My column about Stan “The Man” Musial, the St. Louis Cardinals greatest baseball player who died last weekend, struck a chord with many readers, several of whom told me in person or by e-mail about their own experiences. Like so many others, they affirm that “The Man” was a great inspiration, more so in life even than in the sport he played so well.
Jonesboro native Jim Pardew, who now lives in Fairfax Station, Va., recalled that going to St. Louis to see the Cardinals play was also one of the thrills of his childhood. Once each summer he went with youth league coaches, who would load a bunch of boys in their car and drive to St. Louis and back, all in a day, to take in a Sunday doubleheader. They would leave at midnight and hang around at Sportsman’s Park till the first game started, staying for the last out before heading back.
On those trips he and the other boys were able to see baseball greats like Musial and Roberto Clemente of the Pittsburgh Pirates.
“Harry Caray and the Cards were a part of summer life,” said Pardew, who went on to become U.S. ambassador to Bulgaria. “The games were on in barber shops and stores and radios everywhere, and kids played the game in vacant lots with balls covered in electrical tape and bats sometimes nailed and taped together.”
Even though he didn’t make it as a baseball player in college at Arkansas State, baseball has been a lifelong passion, and each year he attends about 20 Washington Nationals games (who, I might add, lost to the Cardinals in the playoffs last fall).
Curtis Hitt, a Paragould attorney, seconded my comments about Musial’s character: “Nice tribute to such a deserving character. A rare thing — indeed, as rare as it is admirable — for one so transcendent in performance to be so humble in character.”
Jimmy Dill, a Pine Bluff lawyer, went a bit further.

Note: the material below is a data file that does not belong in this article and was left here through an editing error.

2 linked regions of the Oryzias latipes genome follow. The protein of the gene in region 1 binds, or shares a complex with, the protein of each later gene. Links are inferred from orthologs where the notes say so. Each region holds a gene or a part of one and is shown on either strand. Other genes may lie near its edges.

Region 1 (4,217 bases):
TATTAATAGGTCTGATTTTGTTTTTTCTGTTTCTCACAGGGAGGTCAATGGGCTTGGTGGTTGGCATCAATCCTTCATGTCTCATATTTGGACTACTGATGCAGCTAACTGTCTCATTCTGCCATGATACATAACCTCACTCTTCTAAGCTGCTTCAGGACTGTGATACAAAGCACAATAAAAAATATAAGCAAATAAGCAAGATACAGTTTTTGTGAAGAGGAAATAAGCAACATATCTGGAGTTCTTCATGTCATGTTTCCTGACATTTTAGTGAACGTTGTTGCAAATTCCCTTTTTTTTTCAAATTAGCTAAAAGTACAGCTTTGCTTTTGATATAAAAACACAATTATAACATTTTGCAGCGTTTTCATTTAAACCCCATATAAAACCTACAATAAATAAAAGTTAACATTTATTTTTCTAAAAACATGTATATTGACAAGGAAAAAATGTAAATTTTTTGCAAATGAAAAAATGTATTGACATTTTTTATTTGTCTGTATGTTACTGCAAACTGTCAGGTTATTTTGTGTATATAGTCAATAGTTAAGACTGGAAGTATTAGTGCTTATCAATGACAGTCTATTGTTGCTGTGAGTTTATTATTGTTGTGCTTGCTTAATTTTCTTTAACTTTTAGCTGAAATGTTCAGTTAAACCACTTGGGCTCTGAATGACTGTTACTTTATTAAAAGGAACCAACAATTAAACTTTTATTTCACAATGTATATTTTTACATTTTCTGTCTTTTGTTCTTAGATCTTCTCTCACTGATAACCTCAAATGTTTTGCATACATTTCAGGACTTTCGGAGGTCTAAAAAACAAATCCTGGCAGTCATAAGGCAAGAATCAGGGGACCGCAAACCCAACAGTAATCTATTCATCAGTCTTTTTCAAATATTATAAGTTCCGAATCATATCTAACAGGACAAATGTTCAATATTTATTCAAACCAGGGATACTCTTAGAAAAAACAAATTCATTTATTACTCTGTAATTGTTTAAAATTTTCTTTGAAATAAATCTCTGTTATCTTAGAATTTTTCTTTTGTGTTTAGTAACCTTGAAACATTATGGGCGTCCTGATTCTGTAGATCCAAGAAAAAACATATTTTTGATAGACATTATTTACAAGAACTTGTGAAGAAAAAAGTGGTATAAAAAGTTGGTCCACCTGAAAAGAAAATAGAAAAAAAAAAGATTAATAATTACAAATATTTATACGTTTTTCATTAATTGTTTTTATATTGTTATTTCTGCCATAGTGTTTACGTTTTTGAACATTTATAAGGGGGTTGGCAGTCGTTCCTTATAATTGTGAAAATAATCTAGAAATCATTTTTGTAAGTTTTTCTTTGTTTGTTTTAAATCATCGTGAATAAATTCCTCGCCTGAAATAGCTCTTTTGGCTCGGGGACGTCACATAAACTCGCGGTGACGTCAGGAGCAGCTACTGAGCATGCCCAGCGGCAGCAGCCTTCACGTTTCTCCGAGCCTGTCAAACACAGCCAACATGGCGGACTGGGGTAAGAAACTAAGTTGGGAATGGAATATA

“You bring out many valid points about the goodness that was a part of Stan Musial [but] not a part of the athletes today, both professional and amateur,” Dill wrote. “It makes my stomach churn when I see a basketball player scream in the face of an opposing player when they score over them or when a football player pounds his chest when he knocks another player to the ground.
“This type of total disrespect and lack of sportsmanship has made the games less enjoyable for me. Sportsmanship used to be one of the main lessons learned from participation in sports. Not any more.”
A Hot Springs classmate of mine, Shelta McWilliams Banks, who now lives in Cordova, Tenn., passed along two experiences of family members that illustrate what a great man we’ve lost.
When her future husband Bob was 12, the Cardinals and Chicago White Sox played an exhibition game in Little Rock, and Bob’s dad took him. Before the game Musial was signing autographs and posing for pictures with young fans, as he so often did, and an Arkansas Democrat photographer took pictures.
The one used in the paper the next day featured the boy right in front of Bob, so his mother called the newspaper and asked for a copy of the next picture on the roll. When the picture came, it became a family treasure.
Shelta’s cousin, who lives in Chesterfield, Mo., was a next-door neighbor to Joe Cunningham, a former Cardinal who worked for the organization for many years. On Sundays the families often had brunch together before church, and once a picture was taken. To surprise her husband, Shelta asked her cousin to see if Cunningham would get a copy autographed by Musial. He did.
That wasn’t unusual. Musial was quick to sign his autograph to any item presented to him. In fact, during his playing days and afterward he carried around copies of a photo card that he would sign and give to anyone who asked. During his years as a Cardinals executive, his secretary told a St. Louis Post-Dispatch reporter, she was instructed to keep a supply of baseballs on hand. When someone came to his office to visit, he’d pull one out and sign it.
“I suppose that Stan Musial was the only athlete that I ever had for a hero,” Shelta wrote. “I still cry each time I think of his passing.”
That reminded me of the great Tom Hanks line in the 1992 women’s baseball movie, “A League of Their Own.” After “Coach” Hanks loudly castigated one of his players in front of the team, she started crying. When he noticed, he yelled, “Are you crying? There’s no crying in baseball! …”
During Thursday’s public visitation for Musial at the Cathedral Basilica in downtown St. Louis, thousands of baseball fans, many dressed in Cardinals regalia, paid their last respects.
According to a Post-Dispatch account, one man turned to his wife, who was crying and repeated the Hanks line; “You know, there’s no crying in baseball.”
His wife had the perfect answer: “There is when it comes to Stan Musial.”
Roy Ockert is editor emeritus of The Jonesboro Sun. He may be reached by e-mail at firstname.lastname@example.org.